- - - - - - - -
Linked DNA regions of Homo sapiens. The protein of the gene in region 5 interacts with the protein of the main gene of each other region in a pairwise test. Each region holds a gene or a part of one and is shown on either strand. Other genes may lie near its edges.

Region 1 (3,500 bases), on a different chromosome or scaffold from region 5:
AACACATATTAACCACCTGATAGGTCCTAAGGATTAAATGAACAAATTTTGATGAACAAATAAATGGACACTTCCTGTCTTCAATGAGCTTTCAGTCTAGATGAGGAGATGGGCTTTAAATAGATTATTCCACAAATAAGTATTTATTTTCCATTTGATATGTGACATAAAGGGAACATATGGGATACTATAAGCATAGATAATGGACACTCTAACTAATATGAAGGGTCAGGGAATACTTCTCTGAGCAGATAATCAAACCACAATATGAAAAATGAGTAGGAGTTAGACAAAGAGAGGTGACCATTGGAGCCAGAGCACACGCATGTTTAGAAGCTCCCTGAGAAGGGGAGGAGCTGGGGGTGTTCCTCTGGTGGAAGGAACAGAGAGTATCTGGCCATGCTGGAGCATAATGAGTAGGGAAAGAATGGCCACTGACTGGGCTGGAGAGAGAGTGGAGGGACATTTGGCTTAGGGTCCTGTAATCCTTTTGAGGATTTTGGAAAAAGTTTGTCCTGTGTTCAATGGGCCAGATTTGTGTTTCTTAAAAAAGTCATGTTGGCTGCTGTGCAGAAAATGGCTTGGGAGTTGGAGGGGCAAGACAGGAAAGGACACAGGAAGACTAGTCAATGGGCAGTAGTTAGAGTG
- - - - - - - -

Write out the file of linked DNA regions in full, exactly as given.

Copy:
Linked DNA regions of Homo sapiens. The protein of the gene in region 5 interacts with the protein of the main gene of each other region in a pairwise test. Each region holds a gene or a part of one and is shown on either strand. Other genes may lie near its edges.

Region 1 (3,500 bases), on a different chromosome or scaffold from region 5:
AACACATATTAACCACCTGATAGGTCCTAAGGATTAAATGAACAAATTTTGATGAACAAATAAATGGACACTTCCTGTCTTCAATGAGCTTTCAGTCTAGATGAGGAGATGGGCTTTAAATAGATTATTCCACAAATAAGTATTTATTTTCCATTTGATATGTGACATAAAGGGAACATATGGGATACTATAAGCATAGATAATGGACACTCTAACTAATATGAAGGGTCAGGGAATACTTCTCTGAGCAGATAATCAAACCACAATATGAAAAATGAGTAGGAGTTAGACAAAGAGAGGTGACCATTGGAGCCAGAGCACACGCATGTTTAGAAGCTCCCTGAGAAGGGGAGGAGCTGGGGGTGTTCCTCTGGTGGAAGGAACAGAGAGTATCTGGCCATGCTGGAGCATAATGAGTAGGGAAAGAATGGCCACTGACTGGGCTGGAGAGAGAGTGGAGGGACATTTGGCTTAGGGTCCTGTAATCCTTTTGAGGATTTTGGAAAAAGTTTGTCCTGTGTTCAATGGGCCAGATTTGTGTTTCTTAAAAAAGTCATGTTGGCTGCTGTGCAGAAAATGGCTTGGGAGTTGGAGGGGCAAGACAGGAAAGGACACAGGAAGACTAGTCAATGGGCAGTAGTTAGAGTG